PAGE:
OK, "service muskets and rifles"? "service muskets, rifles, and carbines"? "service long arms"? Something like that...
My goal is a collection of the main (or "important") US issue weapons, from Revolution to today. So far, I am thinking along the lines of:
Long Land Brown Bess
1795 Springfield (One on the way)
1842 Springfield Musket (one on the way)
1861 Springfield Rifle
1873 Springfield Trapdoor (Got one)
1892 Krag (Got one)
1903 Springfield (Got one)
M1 Garand (Got one)
Here's where I start going off the rails a bit. Do I build a Colt 601, as the "first" version fielded of the M16?
Definitely a solid argument for doing an M16A1.
Is the M16A2 really different enough from the A1 to need to be in there?
Then do an M4 of some sort no doubt. I am not as up on these as some of the earlier pieces...
Of course, if there's anything I missed from earlier, please feel free to jump in and help me dispose of all this "excess" money! It's bad enough I've had to shift focus and scurry around trying to get anything that qualifies as "extra scary and super duper assaulty" under our new state law bought before it goes into effect.
that would be a fun collection to have
i wouldn't worry about adding an A2 initially - but you know eventually you will probably get one
I would say an A1 version is representative of the 'early' effective 'mass produced' design without getting too far in the weeds
Proverbs 27:17 - As iron sharpens iron, so one man sharpens another.
|Fighting the good fight|
Well, if you're doing "service muskets, rifles, and carbines", then you need a M1 Carbine.
m1 carbine for sure.
Yeah.. I guess if I'm putting an M4 in there, then the M1 needs to show up, too! Got to find me some more $$$...
I'd do an M16A1, M16A2, and M4A1 (with RIS and optic) because that is the configuration that has essentially become the current standard service rifle.
It would be very costly to clone a 601 in the current market. Some guys are doing it and it is approaching M16 prices.......
I would do an M16A1 (603) and call it good. That was the commonly fielded model. It would be almost impossible to clone every transitional/developmental version of EVERY rifle. Especially the M16. There were lots of transitional periods where old parts from prior models were used up on newer iterations.
It depends on how 'correct' you want it to be.
Do you want real 601 parts for everything except the receiver? Super costly and still not 100% unless you buy a transferable 601 receiver.
If you are willing to fake it for the look, much more doable. Just be sure that the parts are clearly marked as such in an obscure place so they never get misrepresented on the secondary market.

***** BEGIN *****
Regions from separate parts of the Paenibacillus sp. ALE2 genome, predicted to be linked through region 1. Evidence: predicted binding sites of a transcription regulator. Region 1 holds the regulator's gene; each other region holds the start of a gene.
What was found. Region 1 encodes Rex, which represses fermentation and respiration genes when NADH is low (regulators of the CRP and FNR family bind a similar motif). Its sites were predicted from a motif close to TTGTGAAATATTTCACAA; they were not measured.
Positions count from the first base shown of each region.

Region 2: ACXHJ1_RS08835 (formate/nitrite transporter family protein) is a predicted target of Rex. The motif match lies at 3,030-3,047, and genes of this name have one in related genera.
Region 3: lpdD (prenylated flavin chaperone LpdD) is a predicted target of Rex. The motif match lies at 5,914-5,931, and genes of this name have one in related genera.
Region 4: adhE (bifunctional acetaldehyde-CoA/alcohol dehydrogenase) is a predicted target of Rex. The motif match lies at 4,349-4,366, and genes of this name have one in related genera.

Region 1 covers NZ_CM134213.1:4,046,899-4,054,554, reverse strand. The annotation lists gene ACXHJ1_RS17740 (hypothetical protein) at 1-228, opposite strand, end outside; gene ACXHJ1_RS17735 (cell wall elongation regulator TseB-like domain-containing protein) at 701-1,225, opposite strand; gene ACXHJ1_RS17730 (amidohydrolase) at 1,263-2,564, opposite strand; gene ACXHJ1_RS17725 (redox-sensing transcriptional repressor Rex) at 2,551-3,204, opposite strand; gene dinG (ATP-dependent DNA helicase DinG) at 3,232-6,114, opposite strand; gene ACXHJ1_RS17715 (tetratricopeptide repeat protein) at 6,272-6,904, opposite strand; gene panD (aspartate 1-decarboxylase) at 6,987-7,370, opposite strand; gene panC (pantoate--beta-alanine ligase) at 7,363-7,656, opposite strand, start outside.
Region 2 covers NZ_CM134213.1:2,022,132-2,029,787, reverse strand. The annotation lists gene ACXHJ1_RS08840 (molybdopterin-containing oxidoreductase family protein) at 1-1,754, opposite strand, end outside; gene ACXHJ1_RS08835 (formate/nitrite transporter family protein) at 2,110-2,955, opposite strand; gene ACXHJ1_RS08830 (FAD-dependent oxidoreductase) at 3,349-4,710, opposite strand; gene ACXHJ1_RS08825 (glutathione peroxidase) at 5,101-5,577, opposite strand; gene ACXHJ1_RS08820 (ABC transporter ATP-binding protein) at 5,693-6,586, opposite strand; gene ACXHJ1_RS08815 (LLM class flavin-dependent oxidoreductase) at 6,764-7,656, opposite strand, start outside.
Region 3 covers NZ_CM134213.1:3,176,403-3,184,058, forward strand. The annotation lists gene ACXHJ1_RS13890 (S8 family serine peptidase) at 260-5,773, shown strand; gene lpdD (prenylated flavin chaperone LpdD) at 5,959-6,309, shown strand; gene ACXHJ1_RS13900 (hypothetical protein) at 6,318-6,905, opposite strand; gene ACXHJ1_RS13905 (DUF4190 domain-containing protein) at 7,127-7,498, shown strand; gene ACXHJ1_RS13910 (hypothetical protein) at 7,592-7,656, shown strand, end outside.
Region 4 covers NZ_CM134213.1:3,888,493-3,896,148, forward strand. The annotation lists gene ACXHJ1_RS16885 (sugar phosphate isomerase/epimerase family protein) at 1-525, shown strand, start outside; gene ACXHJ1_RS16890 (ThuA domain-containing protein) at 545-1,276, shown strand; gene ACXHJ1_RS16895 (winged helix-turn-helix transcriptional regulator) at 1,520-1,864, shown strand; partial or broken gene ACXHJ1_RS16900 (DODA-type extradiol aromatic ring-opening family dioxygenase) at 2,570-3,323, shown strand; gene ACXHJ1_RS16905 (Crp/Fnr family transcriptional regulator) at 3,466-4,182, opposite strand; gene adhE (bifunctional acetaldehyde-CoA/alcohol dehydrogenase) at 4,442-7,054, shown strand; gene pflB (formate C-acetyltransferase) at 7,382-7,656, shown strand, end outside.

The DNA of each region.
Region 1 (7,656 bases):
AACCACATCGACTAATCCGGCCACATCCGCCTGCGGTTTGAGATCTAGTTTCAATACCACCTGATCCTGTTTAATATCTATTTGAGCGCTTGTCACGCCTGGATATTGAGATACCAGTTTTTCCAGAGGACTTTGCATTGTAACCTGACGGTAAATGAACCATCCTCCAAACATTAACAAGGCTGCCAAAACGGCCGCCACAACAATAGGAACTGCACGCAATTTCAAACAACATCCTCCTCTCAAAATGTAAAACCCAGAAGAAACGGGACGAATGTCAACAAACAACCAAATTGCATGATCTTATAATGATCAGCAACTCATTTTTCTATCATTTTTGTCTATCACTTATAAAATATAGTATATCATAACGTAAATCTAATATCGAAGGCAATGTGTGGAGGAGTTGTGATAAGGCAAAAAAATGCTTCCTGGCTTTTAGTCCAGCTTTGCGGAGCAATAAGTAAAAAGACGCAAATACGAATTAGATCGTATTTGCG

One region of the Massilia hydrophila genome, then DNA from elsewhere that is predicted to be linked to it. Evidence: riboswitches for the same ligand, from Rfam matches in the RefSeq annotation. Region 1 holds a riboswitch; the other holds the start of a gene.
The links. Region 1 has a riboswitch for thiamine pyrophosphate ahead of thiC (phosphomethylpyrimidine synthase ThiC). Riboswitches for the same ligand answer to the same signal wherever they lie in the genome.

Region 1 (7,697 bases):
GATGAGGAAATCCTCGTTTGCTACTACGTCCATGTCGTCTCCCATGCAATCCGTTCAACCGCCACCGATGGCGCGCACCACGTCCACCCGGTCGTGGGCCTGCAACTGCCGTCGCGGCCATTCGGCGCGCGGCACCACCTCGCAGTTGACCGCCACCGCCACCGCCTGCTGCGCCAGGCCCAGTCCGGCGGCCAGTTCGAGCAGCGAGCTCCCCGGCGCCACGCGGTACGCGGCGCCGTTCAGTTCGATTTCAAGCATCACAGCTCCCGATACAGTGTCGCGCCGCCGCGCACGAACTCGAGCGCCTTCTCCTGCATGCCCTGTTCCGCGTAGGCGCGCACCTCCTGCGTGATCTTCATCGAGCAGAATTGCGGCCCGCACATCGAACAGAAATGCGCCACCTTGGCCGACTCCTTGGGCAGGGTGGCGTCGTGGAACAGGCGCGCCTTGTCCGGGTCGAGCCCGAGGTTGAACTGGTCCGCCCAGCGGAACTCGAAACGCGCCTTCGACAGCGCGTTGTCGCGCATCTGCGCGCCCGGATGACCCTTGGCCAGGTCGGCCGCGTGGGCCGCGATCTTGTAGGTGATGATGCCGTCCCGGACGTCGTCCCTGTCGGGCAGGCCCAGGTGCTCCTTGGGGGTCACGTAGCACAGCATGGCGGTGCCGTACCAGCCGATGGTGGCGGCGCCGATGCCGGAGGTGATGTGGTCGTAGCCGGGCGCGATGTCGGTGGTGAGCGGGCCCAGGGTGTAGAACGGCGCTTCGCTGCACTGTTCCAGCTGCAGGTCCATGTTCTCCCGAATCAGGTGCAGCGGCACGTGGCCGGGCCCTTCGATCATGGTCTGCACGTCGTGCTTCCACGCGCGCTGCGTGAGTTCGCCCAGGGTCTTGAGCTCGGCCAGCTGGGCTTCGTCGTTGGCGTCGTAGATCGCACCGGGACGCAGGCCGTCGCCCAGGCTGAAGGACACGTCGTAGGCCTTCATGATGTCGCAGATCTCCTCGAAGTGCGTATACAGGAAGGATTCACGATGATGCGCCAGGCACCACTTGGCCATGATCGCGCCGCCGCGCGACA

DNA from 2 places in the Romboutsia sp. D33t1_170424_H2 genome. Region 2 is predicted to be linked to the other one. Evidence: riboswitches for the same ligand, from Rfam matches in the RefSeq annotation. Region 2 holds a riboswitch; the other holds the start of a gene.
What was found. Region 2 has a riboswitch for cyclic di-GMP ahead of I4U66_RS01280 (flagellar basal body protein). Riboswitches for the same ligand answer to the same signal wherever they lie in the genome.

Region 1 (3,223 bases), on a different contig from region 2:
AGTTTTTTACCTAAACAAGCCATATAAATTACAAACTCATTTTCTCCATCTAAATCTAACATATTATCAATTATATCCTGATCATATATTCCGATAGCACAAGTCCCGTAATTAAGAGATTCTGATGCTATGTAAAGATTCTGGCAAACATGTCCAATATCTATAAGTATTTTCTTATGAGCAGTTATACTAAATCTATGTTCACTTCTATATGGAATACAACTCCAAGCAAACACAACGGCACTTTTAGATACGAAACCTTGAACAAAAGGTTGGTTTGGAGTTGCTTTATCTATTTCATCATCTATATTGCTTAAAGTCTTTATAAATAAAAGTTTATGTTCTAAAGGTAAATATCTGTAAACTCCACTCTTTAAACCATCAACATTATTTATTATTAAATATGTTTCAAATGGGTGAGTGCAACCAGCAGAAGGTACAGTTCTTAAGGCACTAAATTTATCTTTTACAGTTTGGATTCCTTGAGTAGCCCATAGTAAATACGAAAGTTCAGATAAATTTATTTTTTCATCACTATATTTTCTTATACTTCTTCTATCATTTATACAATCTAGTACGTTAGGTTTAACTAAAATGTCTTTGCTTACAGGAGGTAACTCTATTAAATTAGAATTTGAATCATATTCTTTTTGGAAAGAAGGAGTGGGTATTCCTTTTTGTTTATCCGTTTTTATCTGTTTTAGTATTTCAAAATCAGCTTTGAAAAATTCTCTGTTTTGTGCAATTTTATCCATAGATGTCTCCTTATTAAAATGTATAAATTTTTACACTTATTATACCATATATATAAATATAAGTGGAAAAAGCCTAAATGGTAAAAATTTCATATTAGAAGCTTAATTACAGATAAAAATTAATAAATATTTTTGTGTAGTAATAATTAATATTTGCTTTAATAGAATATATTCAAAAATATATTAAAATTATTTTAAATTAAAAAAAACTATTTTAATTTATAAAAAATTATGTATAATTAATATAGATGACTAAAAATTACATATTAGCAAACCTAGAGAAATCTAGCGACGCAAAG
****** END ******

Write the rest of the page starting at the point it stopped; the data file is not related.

I don't think there is anything wrong with painting your handguards green or brown so long as you aren't trying to sell them as real 601 parts.
Don't forget the XM177.
The BlackHawk down era CARs were neat too.
|Go ahead punk, make my day|
Your biggest limit will be your wallet.
You're just scratching the surface.
Wikipedia - list of US armed forces service weapons
Gotta have a Spencer rifle.
|Gracie Allen is my |
You're going to need to add a Charleville 1763 or 1766 to the Brown Bess - massive amounts came in as French aid or sales.
For it's time, the Henry rifle was considered important. I would include one especially since I like lever actions.
|Hop head |
I started down that road years ago and decided to stop,,,
The M16A2 is pretty different from the A1 and had a very long service life with lots of different combat use from Grenada, Panama to Gulf War 1 through Iraq and Afghanistan for the GWOT, plus it is relatively inexpensive and easy to clone. So I'd do that an an M4 clone and you'd be done until DOD finally settles on an M4 replacement.
“People have to really suffer before they can risk doing what they love.” –Chuck Palahnuik
The world's a dangerous place, we can help! http://portlandfirearmtraining.com/
|Get on the fifty!|
Gotta get the 1917! My Winchester just had her 101st birthday, born December of 1917. I prefer it and it's sights over the 1903 by quite a bit.
Pickin' stones and pullin' teats is a hard way to make a living. But, sure as God's got sandals, it beats fightin' dudes with treasure trails.
I’m aaaaallllll over the 1917! Just wish I could find one local for a reasonable price.... they’ve kind of gotten up there of late. I lucked out on my 1903, and found a “less than perfect” example, but so far no luck on the ‘17
Beside the 1903, you need an 03A3 as well!
|Fighting the good fight|
I think the M1917 is the ideal military bolt-action rifle from the WW1/WW2 era. Rugged and accurate, with a potent caliber, smooth and fast cock-on-closing bolt action, robust peep sight, and 6 round magazine. The main downside is that's it's a bit long and heavy compared to some others.
Definitely need an m1 carbine. Re: M16 variants, I would do a m16a1, m16a2, and a m4a1 - preferably all Colt if you can swing it.
"AND YEA THOUGH THE HINDUS SPEAK OF KARMA, I IMPLORE YOU...GIVE HER A BREAK, LORD". - Clark W. Griswald
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